After the 51 Day War ended, Aljamal began attending an American school in Gaza City, where the curriculum was taught in English. The family moved to a new apartment, and he focused on his studies, trying to ignore the nonstop war that’s been going on around him since the day he was born in 2008 in the occupied Gaza territory.

“Most people know about the big wars,” Allijami said. “Oh yeah, 2014, 2018, 2021 and now it’s 2023. No! Every year at least there will be one week where it goes crazy then it goes back to ceasefire. The ceasefire is just temporary. They say oh, it’s going to be five years this time, three years, two years, no. It’ll be like six months. One of the sides will not comply to the ceasefire.”

Despite these ongoing hostilities, Aljamal’s hardworking parents provided a decent middle-class upbringing for their three sons by Gaza standards. His dad worked for a telecom company and later owned a print advertising business and a family coffee shop. His mom worked at a nonprofit agency before switching to the sports field.

It took more than a year to get used to English, but Aljamal went on to form strong bonds with both his male and female peers at the American school, which was co-ed in a place where most of the public and private schools are separated by gender.

“It’s kind of strict there, but for my case it’s not as strict as people think,” Aljamal said. “They’re like Oh no, you can’t talk to girls. My school was one of the only schools in Gaza that was mixed boys and girls. So, I have a friend group, they’re really good people, I really miss them, they’re boys and girls. I mean the girls were my best friends, we used to hang out every day, we had so much fun.”

Ali Aljamal serving Palestinian food with his host family.

Now, at least four of his friends have been killed since Israel’s land invasion began last November. He’s still trying to get used to the idea he won’t see them again.

“It’s not about going home, it’s about helping,” Aljamal said when asked when he’ll go home to Gaza. “I want to help rebuild the Strip and all that. But now, currently, living in the Gaza Strip, I don’t think I’ll do that. That’s going to be risky.”

Truth be told, Aljamal’s heart may have already left Gaza, back in 2021, when the IDF sent three missiles hurtling toward his apartment building at 5 a.m. One came from the left, one came from the right and one struck the building head-on. Only one of the missiles exploded, killing the alleged Hamas target, and a well-known doctor’s son and a young girl.

“They are saying it is Hamas,” Aljamal said. “But is it? If he was Hamas, why now and why this way? They killed different people that didn’t have anything to do with it. They didn’t even announce it. I went upstairs and saw this girl in her bed. She was dead. How does that make sense?”

“That was like my turn-off,” he continued. “I said Gaza, I don’t want you anymore if it’s going to stay like this. I don’t care what’s going on between you two guys, I just want to live.”

Where will Ali Aljamal go next? The aspiring graphic designer will no doubt visit his mom, dad and two brothers in Cairo when he returns to the Middle East in June.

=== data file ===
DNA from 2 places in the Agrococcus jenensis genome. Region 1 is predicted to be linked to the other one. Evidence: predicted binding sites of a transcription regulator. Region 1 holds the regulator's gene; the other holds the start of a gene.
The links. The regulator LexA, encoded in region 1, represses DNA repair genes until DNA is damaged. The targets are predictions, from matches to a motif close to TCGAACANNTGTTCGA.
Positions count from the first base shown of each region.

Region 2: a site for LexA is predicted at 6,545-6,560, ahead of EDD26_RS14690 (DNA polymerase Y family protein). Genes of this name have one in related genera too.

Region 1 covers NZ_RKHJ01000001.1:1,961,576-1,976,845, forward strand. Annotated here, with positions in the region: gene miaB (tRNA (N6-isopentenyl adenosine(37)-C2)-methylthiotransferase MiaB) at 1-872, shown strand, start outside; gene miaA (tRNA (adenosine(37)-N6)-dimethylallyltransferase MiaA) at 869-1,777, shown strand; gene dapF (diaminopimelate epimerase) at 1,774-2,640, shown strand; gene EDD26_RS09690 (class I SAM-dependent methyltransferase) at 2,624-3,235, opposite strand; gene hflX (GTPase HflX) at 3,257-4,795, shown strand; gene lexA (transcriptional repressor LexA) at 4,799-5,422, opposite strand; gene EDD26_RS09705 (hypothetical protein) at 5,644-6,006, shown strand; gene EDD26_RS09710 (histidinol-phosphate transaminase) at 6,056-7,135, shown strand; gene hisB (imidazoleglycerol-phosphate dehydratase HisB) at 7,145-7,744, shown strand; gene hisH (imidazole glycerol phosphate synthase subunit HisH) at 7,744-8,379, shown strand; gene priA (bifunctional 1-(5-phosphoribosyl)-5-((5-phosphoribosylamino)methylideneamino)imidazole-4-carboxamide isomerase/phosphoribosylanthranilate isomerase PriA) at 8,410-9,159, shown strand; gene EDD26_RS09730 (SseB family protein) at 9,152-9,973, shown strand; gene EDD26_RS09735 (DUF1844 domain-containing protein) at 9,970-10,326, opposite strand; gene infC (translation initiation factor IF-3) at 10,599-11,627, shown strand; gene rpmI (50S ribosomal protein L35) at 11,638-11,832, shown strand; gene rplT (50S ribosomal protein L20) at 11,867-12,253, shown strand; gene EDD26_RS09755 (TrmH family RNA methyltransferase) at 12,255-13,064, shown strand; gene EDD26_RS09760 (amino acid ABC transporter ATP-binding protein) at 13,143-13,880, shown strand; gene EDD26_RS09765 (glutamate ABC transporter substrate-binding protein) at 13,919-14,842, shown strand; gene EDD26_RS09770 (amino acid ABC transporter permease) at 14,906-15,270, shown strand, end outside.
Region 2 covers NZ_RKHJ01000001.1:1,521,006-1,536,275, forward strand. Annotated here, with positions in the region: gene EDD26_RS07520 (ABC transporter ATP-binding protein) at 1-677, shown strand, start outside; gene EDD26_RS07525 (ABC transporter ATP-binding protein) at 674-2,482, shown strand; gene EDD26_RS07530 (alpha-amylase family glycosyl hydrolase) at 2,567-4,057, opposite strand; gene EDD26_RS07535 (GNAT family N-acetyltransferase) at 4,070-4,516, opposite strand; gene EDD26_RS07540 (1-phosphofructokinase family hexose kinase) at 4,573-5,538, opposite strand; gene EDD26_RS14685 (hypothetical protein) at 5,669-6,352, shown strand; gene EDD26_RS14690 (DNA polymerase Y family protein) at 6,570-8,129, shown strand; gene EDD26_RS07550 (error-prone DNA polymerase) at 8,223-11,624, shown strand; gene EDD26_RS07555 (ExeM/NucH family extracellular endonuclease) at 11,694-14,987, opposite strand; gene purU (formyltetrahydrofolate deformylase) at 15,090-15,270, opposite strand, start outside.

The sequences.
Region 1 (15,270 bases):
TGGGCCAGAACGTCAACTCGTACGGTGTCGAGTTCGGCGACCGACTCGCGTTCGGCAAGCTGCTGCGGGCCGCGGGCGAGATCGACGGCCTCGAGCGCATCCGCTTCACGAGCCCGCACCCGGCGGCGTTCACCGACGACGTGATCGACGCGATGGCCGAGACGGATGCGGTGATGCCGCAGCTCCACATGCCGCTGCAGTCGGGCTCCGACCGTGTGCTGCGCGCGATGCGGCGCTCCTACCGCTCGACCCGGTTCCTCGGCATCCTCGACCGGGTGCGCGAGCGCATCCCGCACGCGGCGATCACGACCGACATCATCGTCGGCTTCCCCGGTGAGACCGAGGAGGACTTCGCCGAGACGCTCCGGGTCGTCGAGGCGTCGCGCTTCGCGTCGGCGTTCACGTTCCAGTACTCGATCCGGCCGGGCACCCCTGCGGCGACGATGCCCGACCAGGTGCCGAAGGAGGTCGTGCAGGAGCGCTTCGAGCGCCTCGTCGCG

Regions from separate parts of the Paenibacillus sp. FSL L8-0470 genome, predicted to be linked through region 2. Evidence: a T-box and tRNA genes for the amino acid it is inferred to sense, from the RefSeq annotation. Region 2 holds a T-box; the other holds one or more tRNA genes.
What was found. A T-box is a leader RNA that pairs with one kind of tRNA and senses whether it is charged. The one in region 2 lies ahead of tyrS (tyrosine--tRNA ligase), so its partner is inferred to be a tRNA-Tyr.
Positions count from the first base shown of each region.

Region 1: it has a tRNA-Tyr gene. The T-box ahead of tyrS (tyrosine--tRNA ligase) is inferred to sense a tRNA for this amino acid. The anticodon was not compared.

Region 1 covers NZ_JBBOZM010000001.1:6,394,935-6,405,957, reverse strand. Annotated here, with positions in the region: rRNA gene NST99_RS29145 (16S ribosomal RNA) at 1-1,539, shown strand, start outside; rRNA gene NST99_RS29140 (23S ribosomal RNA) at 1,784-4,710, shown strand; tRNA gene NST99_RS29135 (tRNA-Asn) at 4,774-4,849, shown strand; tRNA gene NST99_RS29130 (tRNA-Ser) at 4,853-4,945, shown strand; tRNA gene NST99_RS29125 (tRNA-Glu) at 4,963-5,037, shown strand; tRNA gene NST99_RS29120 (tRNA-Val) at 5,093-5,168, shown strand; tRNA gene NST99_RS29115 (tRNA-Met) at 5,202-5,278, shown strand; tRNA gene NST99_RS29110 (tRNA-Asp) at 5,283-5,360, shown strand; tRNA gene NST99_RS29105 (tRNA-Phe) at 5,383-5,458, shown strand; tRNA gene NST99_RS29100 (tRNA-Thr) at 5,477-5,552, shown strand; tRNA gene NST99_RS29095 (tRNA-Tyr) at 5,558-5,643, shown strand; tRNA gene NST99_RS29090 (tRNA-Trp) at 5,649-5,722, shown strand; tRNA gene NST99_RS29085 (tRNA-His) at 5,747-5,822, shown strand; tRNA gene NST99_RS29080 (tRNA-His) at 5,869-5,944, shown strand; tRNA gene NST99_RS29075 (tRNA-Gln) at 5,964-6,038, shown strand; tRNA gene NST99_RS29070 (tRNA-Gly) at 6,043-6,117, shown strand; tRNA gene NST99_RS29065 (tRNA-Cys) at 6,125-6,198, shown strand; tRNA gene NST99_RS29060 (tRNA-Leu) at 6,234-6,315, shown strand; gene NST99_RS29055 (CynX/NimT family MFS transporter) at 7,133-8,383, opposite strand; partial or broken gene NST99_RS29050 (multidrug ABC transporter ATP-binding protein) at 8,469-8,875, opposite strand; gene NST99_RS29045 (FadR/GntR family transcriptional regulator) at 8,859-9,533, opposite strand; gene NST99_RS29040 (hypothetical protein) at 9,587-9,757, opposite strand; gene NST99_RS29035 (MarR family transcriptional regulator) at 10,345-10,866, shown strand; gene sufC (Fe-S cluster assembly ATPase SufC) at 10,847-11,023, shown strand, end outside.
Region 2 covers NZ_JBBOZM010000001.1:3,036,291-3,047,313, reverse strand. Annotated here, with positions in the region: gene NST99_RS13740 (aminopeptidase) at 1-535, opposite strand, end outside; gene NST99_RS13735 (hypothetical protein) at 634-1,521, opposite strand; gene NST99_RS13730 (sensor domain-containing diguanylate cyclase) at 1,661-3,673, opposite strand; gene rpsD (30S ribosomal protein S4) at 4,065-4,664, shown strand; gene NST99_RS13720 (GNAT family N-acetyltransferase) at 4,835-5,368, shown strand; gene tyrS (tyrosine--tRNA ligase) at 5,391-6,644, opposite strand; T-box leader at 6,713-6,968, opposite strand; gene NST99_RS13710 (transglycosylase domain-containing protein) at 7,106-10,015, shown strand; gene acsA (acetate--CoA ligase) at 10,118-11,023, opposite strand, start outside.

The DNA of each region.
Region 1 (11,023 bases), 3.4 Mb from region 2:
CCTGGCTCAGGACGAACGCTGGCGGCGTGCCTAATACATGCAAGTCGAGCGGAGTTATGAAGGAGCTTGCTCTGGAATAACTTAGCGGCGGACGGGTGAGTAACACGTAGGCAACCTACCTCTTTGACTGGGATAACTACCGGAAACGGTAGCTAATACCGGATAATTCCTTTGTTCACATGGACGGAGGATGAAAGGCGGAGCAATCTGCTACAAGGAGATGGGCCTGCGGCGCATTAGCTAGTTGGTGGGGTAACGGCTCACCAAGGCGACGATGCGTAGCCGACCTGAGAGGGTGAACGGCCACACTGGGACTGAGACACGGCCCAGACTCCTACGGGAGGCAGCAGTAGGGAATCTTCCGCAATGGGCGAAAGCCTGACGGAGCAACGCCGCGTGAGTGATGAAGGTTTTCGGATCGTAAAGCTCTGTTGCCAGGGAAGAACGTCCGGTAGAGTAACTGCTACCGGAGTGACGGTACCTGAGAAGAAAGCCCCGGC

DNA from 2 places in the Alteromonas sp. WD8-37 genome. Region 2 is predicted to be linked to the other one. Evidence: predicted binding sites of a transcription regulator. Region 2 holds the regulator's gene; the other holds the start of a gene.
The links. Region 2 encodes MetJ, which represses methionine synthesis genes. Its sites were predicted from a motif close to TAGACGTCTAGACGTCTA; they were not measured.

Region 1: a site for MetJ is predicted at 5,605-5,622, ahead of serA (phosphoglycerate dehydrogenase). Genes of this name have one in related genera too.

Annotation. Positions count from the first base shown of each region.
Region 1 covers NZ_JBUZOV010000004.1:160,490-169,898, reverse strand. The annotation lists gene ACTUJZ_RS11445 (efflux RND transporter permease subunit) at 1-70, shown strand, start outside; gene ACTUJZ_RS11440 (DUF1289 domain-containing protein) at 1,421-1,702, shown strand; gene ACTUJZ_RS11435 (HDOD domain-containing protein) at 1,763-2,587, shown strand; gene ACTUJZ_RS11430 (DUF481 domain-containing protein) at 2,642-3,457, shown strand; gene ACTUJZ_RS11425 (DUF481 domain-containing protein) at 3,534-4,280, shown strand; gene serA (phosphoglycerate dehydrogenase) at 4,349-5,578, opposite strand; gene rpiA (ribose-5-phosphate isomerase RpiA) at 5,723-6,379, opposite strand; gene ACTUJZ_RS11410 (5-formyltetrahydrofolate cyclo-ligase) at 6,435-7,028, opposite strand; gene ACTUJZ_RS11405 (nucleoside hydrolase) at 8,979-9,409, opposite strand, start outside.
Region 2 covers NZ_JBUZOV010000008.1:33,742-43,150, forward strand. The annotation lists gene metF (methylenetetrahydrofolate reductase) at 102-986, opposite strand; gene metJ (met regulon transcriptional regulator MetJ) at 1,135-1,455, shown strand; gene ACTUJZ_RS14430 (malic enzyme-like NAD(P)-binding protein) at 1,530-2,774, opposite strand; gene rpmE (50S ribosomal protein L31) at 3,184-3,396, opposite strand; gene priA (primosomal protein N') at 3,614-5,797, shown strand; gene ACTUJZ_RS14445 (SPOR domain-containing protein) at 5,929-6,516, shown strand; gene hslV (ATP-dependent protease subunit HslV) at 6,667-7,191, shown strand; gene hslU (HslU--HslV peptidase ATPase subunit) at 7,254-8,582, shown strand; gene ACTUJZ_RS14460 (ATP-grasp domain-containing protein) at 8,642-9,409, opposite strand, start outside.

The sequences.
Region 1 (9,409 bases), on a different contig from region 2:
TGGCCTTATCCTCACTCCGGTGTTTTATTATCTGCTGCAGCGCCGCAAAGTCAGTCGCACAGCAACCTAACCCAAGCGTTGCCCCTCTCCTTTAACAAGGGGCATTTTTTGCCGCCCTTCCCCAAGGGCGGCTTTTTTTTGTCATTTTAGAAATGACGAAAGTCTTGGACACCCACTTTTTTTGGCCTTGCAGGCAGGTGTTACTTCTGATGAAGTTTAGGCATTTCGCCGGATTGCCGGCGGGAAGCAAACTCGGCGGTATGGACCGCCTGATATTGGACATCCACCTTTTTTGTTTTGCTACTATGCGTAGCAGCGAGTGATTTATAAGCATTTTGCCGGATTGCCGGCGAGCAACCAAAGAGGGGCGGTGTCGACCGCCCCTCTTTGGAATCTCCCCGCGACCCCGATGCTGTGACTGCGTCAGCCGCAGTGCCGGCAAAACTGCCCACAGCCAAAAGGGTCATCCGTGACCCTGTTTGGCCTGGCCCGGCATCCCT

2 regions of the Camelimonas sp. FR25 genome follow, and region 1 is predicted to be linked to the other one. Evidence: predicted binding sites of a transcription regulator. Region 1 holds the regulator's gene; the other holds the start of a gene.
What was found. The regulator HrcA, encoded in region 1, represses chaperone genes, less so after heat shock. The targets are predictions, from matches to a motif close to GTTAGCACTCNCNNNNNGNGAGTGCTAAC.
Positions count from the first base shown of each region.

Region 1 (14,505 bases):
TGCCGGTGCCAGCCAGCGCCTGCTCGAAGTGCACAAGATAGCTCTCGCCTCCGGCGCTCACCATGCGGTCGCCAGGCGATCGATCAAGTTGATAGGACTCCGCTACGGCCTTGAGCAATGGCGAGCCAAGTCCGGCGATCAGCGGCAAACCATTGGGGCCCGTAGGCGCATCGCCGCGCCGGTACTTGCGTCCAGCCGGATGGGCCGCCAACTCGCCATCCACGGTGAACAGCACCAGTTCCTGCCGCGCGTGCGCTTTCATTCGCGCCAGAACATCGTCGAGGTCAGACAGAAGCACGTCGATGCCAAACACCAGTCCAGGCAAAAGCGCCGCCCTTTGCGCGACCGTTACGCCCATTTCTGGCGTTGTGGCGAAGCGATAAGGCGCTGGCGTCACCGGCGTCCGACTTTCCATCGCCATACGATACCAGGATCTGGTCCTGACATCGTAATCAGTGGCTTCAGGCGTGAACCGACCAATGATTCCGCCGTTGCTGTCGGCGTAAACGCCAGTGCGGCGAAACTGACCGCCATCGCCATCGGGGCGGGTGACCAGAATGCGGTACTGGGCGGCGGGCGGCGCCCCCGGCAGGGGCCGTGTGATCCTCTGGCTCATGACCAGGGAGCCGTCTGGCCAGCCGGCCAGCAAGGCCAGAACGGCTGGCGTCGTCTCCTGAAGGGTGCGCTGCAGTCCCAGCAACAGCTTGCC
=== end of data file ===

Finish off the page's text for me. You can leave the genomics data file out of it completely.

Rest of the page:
Asked if his family intends to move back to Gaza City when the current war ends, Alimajal said, “Not necessarily. Why go back? I don’t think I want to go back.”

He’s been to Egypt plenty but doesn’t think he’d like to live there permanently. He’d consider moving to the United States if the right opportunity arose. But the Arabic/English-speaking graphic designer’s services might be more in demand in the Persian Gulf, in the oil rich nations of Saudi Arabia, Bahrain and Qatar.

He understands that tens of thousands of his fellow countrymen are fleeing the Gaza Strip at the same time. Emigrating isn’t going to be easy. While there’s an extensive Palestinian diaspora throughout the Gulf States, it may not be large enough to absorb so many people fleeing at the same time. Citizenship is not guaranteed.

“I know they’re doing it for a reason, so Palestinians don’t forget about their land,” Aljamal said. “Even though I believe there’s some hypocrisy in this, the leaders in the Middle East, they just want Palestinians to suck it up and live with it. I mean, whatever the reason is, I know it’s going to be a little bit hard.”

Perhaps. But there’s no way it will be worse than living on the Gaza Strip in the present day, as the latest message from Basel Abu Ramadan makes clear.

“I wrote this after my girlfriend Reem was killed in an airstrike by Israel,” Basel Abu-Ramada said of the heart-wrenching eulogy for his deceased fiancé including in his message. “She was not Hamas. She was not a threat, she was the kindest person you could meet. Unfortunately, I didn’t even get to make a funeral for her because of the war.”

If you appreciate journalist R.V. Scheide’s reporting, please consider contributing to A News Cafe to help keep this site going and growing.

R.V. Scheide

R.V. Scheide is an award-winning journalist who has covered news, politics, music, arts and culture in Northern California for more than 30 years. His work has appeared in the Tenderloin Times, Sacramento News & Review, Reno News & Review, Chico News & Review, North Bay Bohemian, San Jose Metro, SF Bay Guardian, SF Weekly, Alternet, Boston Phoenix, Creative Loafing and Counterpunch, among many other publications. His honors include winning the California Newspaper Publishers Association’s Freedom of Information Act and best columnist awards as well as best commentary from the Society of Professional Journalists, California chapter. Mr. Scheide welcomes your comments and story tips. Contact him at RVScheide@anewscafe.com..